The Affordable Care Act (ACA) aims to make sure all Americans have health insurance coverage.
The federal government’s health insurance marketplace, also called the “exchange,” is the only place you can get lower cost insurance based on your income. There’s a limited window of time to buy insurance every year. This is called the open enrollment period. Open enrollment begins November 1 and closes January 31.
Keep reading to learn about six of the most misunderstood aspects of the ACA.
#1: The cost of the penalty
The penalty might be the ACA’s most misunderstood element. Since 2014, people who can afford health insurance must buy it or pay a penalty fee.
For 2016 and 2017, the fee rises to whichever of the following amounts is higher (without exceeding $2,085):
- 2.5 percent of your household income
- $695 per adult, and $347.50 per child
The fee will be adjusted for inflation each year.
You pay the fee when you file your taxes. There are no criminal penalties for not paying the fee, but it can be taken out of your tax refund.
#2: Penalty eligibility
There’s a lot of media coverage about the fee, but you might not have to pay it. There’s no penalty if:
- You go three consecutive months or fewer without insurance in any year.
- You have income low enough that you cannot afford insurance, even with lower premiums or tax deductions.
- Your income is low enough that you aren’t required to file a tax return.
- You qualify for the expanded Medicaid program but can’t take advantage of it because your state hasn’t expanded their Medicaid program.
#3: Effect on employer-based health insurance
You don’t need to buy insurance if your employer provides an insurance plan that meets the ACA’s minimum requirements.
If your employer does not provide the health insurance you require, you can apply for health insurance on the exchange. You won’t receive any tax credits or financial assistance if you drop your employer-provided health insurance and buy your own. It’s a good idea to consider all the possible costs before switching from your employer-provided insurance.
#4: The cost
There are four areas of cost:
- premium, which is your monthly payment
- deductible, which is the amount you pay before your insurance covers costs
- copay, which is the amount you pay for each office visit or prescription medicine
- coinsurance, which is the percentage of each service your insurance pays
You have to be a smart shopper. Some plans offer lower premiums, but they usually have higher deductibles and sometimes higher copays. On the other hand, plans with lower deductibles tend to have higher premiums.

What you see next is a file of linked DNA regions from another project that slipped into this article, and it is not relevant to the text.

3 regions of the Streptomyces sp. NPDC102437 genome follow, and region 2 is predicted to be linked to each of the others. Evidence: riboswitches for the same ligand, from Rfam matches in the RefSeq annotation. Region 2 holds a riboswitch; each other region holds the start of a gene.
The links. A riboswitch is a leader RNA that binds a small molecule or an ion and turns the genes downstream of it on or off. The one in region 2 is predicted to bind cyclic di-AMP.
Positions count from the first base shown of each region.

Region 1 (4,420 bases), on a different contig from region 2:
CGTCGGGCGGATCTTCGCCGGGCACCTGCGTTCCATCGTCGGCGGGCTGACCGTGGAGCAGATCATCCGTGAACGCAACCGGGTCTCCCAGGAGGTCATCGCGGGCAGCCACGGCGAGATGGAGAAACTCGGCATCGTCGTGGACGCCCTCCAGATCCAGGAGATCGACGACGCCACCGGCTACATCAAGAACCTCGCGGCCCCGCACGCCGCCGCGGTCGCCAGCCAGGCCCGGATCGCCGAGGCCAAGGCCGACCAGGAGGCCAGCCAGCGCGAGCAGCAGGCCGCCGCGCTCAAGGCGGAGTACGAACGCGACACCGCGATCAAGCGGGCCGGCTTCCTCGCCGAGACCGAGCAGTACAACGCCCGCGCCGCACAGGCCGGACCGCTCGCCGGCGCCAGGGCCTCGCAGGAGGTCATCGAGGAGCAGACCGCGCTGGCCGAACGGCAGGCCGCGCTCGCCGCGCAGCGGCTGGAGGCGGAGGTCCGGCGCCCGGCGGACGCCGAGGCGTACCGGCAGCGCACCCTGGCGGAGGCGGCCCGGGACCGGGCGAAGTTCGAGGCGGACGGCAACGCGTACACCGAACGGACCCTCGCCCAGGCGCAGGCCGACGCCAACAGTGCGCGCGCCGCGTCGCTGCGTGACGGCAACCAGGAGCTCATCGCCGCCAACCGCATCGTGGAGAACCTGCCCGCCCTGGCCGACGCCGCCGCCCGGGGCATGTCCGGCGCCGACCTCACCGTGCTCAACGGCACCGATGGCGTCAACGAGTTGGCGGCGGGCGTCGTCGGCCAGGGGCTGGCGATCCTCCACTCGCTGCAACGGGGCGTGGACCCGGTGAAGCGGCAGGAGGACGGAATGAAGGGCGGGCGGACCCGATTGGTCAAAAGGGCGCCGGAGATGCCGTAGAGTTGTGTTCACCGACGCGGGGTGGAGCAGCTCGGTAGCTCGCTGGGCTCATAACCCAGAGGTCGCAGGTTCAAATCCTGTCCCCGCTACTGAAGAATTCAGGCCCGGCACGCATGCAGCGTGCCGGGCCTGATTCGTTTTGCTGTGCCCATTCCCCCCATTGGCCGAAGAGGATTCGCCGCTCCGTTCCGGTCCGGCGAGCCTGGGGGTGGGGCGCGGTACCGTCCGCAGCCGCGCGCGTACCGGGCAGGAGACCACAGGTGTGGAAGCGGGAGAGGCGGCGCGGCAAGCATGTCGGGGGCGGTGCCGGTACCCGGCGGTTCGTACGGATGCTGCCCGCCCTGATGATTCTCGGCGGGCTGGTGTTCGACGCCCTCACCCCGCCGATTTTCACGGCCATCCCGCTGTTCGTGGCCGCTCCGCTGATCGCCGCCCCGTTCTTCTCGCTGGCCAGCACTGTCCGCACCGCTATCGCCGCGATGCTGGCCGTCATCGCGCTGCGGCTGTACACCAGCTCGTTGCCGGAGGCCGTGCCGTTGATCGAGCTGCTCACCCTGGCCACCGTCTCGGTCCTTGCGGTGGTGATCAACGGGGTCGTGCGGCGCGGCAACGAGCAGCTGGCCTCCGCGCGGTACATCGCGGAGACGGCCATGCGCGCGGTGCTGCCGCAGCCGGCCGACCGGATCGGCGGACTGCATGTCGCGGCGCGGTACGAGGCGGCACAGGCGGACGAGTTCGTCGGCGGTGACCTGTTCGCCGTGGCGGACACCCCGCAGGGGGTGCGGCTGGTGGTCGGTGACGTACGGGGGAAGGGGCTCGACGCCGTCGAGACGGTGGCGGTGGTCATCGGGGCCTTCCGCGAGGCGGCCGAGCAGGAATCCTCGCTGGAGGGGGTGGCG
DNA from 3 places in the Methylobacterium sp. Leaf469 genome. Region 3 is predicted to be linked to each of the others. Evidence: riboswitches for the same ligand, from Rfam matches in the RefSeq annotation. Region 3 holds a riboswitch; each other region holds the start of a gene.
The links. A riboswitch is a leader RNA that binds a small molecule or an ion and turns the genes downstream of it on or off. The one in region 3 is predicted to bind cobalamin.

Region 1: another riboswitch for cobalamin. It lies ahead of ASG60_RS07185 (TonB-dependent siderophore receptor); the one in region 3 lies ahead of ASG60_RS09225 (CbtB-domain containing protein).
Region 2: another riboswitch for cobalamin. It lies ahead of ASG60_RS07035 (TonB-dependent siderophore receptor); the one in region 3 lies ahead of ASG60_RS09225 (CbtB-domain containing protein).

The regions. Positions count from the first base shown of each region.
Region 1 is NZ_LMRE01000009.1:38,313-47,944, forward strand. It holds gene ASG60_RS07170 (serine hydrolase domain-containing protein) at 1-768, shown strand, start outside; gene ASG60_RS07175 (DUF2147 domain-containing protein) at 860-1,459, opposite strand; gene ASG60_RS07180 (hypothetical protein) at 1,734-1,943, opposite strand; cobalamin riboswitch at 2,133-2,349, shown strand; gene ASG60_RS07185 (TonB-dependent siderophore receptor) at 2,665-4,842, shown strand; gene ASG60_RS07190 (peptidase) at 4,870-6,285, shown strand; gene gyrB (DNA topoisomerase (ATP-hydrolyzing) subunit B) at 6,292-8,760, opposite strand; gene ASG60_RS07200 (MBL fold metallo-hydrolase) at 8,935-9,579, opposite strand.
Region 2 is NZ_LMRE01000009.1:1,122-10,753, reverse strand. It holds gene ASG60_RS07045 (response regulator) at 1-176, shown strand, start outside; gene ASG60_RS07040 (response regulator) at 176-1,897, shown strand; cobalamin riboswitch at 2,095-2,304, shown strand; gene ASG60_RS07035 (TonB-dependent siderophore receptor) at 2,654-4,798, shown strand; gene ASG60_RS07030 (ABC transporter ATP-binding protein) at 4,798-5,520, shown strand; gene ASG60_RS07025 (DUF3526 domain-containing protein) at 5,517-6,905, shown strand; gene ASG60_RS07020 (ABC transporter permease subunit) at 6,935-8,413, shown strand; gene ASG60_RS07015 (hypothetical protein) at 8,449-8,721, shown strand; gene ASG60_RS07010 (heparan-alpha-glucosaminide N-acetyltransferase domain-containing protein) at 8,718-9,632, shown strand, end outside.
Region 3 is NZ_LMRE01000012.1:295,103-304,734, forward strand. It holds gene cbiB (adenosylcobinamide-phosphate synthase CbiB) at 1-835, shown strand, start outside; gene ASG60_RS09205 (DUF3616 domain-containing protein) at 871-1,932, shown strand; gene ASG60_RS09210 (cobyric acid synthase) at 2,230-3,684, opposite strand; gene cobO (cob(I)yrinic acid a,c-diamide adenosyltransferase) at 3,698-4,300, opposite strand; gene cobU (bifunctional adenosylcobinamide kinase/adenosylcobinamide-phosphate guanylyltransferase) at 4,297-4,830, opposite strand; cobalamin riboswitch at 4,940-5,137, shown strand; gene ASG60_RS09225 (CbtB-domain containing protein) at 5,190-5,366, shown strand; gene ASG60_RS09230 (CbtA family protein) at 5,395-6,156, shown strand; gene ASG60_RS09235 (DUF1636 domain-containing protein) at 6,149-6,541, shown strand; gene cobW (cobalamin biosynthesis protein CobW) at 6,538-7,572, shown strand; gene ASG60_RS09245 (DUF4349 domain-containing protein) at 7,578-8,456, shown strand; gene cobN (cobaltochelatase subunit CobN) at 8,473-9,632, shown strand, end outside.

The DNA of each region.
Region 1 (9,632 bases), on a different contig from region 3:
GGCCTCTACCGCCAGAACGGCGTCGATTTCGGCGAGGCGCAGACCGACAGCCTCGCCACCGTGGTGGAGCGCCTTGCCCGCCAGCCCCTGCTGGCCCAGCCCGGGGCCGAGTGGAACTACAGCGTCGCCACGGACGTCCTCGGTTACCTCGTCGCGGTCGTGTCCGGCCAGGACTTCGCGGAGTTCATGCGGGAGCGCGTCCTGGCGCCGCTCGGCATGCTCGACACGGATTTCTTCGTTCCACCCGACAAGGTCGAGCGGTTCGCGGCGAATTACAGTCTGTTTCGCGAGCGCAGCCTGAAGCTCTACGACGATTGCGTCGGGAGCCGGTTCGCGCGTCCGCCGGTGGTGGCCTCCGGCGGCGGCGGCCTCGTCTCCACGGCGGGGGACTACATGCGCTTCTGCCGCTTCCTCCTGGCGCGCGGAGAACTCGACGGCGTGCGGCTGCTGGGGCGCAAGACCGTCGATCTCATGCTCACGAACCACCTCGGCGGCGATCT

#5: Who gets financial assistance
You’ll find out if you are eligible for any of these cost-reducing options once you apply for health insurance through the exchange.
The federal government helps you pay for insurance through tax credits, reduced premiums, and cheaper plans.
You might be eligible for an advanced tax credit. The amount of this credit is based on your income. You can use this credit to pay for part or all of your insurance when you buy it. You don’t have to wait until you file your taxes.
You may be eligible for lower-cost health insurance options or lower-cost premiums if your income is under certain levels. Individuals and families with lower income may also qualify for Medicaid.
#6: Can you be denied for a preexisting condition?
Before the ACA was passed in 2010, insurance companies could refuse to cover you if you had a health problem. Even if you could buy health insurance, it might not have covered treatments related to your preexisting illness. With the ACA, this is generally no longer the case. However, there’s one exception.
If you already have a health insurance plan and choose to keep it rather than purchase a new plan on the exchange, your insurance company can continue to deny you coverage for a preexisting condition.
If you would like a preexisting condition covered, you should apply for and purchase coverage on the exchange.
What do you need to know?
You and your family need health insurance, but the ACA can be complicated. It may sometimes seem difficult to understand the rules and options. Keep the following things in mind:
- Enroll during the open enrollment period for 2017, which ends January 31, 2017.
- Understand all the costs.
- Think twice before turning down your employer’s plan. You won’t qualify for financial assistance if you do.